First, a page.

Goose step­ping for sci­ence

The pa­rade for govern­ment funds tempts scientists to pub­lish shoddy work

The Washington Times Daily - - OPINION - By Jonathan Wells Jonathan Wells has a doc­tor­ate in bi­ol­ogy from the Univer­sity of Cal­i­for­nia, Berke­ley and a doc­tor­ate in the­ol­ogy from Yale Univer­sity. He is a se­nior fel­low at the Dis­cov­ery In­sti­tute in Seat­tle and the au­thor of the newly re­leased book

Imag­ine your­self in Moscow in 1950, tak­ing part in a March for Sci­ence. Sci­ence in the Soviet Union had been suf­fer­ing for many years un­der Trofim Ly­senko, a third-rate bi­ol­o­gist who pro­moted un­sound agri­cul­tural poli­cies. Ly­senko’s ideas ap­pealed to Joseph Stalin, who el­e­vated him to a high po­si­tion. Even­tu­ally, all crit­i­cisms of Ly­senko were pro­hib­ited. Thou­sands of scientists lost their jobs. Some were even im­pris­oned or ex­e­cuted. You and oth­ers in the imag­i­nary Moscow March for Sci­ence would be risk­ing your lives to protest Stalin’s rule.

Con­trast this imag­i­nary March for Sci­ence in 1950 with the March for Sci­ence on April 22, in Wash­ing­ton, D.C. Or­ga­niz­ers de­scribe the Wash­ing­ton march as “a call to sup­port and safe­guard the sci­en­tific com­mu­nity. Re­cent pol­icy changes have caused height­ened worry among scientists.” In this at­mos­phere “it is time for peo­ple who sup­port sci­en­tific re­search and ev­i­dence­based poli­cies to take a public stand and be counted.” But un­like the imag­i­nary Moscow marchers in 1950, the Wash­ing­ton marchers are risk­ing noth­ing more than a few blis­ters. Scientists in Amer­ica to­day are a priv­i­leged class. Amer­i­can tax­pay­ers sup­port them with bil­lions of dol­lars ev­ery year.

Take, for ex­am­ple, the U.S. Na­tional In­sti­tutes of Health (NIH). The cur­rent NIH bud­get is $32.3 bil­lion, all of it from tax­pay­ers. The Trump ad­min­is­tra­tion pro­poses to re­duce that amount, though the de­ci­sion is up to Congress. A sci­en­tist quoted in a re­cent ar­ti­cle in The At­lantic says the pro­posed re­duc­tion would “bring Amer­i­can bio­med­i­cal sci­ence to a halt.” But the NIH bud­get has been re­duced sev­eral times in the past eight years with­out that hap­pen­ing.

The 2017 March for Sci­ence is not about pro­tect­ing ex­per­i­men­tal sci­ence, which is in no dan­ger — at least, no dan­ger from the U.S. govern­ment. It’s about pres­sur­ing law­mak­ers to vote for more money.

But throw­ing more money at the NIH may not be such a good idea. Sci­ence jour­nal­ist Paul Voosen wrote in 2015 that “sci­ence to­day is riven with per­verse in­cen­tives,” most of them fi­nan­cial. Uni­ver­si­ties and fi­nanc­ing agen­cies re­ward scientists based on their pub­li­ca­tion records. This en­cour­ages the sub­mis­sion of re­sults that have not been care­fully checked and of­ten can­not be repli­cated. Mr. Voosen quoted bi­ol­o­gist Ar­turo Casade­vall: “Scientists them­selves are play­ing this game be­cause once they suc­ceed, the re­wards are so great they ba­si­cally force every­one to do it.”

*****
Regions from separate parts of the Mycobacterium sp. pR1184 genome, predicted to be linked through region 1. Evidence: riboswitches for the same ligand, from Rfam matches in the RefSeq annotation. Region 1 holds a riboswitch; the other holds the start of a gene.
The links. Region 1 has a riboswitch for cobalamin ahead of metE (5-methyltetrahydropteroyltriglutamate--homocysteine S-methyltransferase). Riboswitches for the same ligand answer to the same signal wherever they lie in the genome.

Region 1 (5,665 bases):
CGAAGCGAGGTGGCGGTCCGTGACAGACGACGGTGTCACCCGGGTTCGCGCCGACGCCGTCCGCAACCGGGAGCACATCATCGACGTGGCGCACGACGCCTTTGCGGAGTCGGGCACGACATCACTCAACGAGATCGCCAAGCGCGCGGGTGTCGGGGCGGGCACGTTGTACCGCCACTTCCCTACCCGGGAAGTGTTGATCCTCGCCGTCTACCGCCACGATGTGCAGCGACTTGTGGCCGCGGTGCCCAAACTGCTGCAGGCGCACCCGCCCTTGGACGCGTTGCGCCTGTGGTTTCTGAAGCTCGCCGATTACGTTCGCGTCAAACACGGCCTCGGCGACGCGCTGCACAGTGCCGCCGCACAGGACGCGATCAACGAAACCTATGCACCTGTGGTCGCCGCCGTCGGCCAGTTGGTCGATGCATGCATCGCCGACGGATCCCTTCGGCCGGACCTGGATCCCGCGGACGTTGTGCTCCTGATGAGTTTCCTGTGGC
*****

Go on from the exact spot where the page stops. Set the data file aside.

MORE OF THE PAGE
The re­sult has been a dra­matic rise in the num­ber of sci­en­tific pa­pers re­tracted be­cause of shoddy work. In 2011, Na­ture as­sis­tant edi­tor Richard Van No­or­den re­ported that “in the past decade, the num­ber of re­trac­tion no­tices has shot up 10-fold, even as the lit­er­a­ture has ex­panded by only 44 per­cent.” In 2016, scientists Paul Smaldino and Richard McEl­reath called this “the nat­u­ral se­lec­tion of bad sci­ence.” They wrote that “se­lec­tion for high out­put leads to poorer meth­ods and in­creas­ingly high false dis­cov­ery rates.”

Ac­cord­ing to Mr. Voosen, solv­ing the prob­lem will re­quire chang­ing “an en­tire sci­en­tific cul­ture.” Scientists would do bet­ter to fo­cus on re­form­ing their dis­ci­pline rather than march­ing for more money.

But the 2017 March for Sci­ence is not just about money. It’s be­ing held on Earth Day, be­cause many of its or­ga­niz­ers be­lieve pas­sion­ately that man-made global warm­ing threat­ens civ­i­liza­tion. They in­sist that the govern­ment needs to take dras­tic ac­tion to stop it — even if it means wreck­ing the U.S. econ­omy.

The idea that man-made global warm­ing threat­ens civ­i­liza­tion is con­tro­ver­sial. There is con­tro­versy over whether the Earth is re­ally in a long-term warm­ing phase. Even if it is, there is con­tro­versy over whether the ev­i­dence shows that the warm­ing is mainly man-made. And if it is man-made, there is con­tro­versy over whether there is any­thing re­al­is­tic we can do to stop it. Pow­er­ful voices in the sci­en­tific es­tab­lish­ment, rep­re­sent­ing what they call the “sci­en­tific con­sen­sus,” in­sist that these con­tro­ver­sies don’t ex­ist. But any­one who reads can see that they do.

Some cli­mate change alarmists con­sider the threat so grave they think those who don’t go along with the sci­en­tific con­sen­sus should be jailed. In 2015, U.S. Sen. Shel­don White­house, Rhode Is­land Demo­crat, ar­gued that global warm­ing crit­ics should be crim­i­nally pros­e­cuted as rack­e­teers. In 2016, the at­tor­neys gen­eral of 17 states an­nounced plans to pros­e­cute Exxon and other groups for pro­mot­ing skep­ti­cism of global warm­ing.

For­tu­nately, de­spite the hys­te­ria di­rected at him, Pres­i­dent Trump is not Stalin, so these ef­forts will prob­a­bly not suc­ceed any­time soon. But Ly­senko may be stag­ing a come­back — aided, iron­i­cally, by the March for Sci­ence.

ILLUSTRATION BY HUNTER

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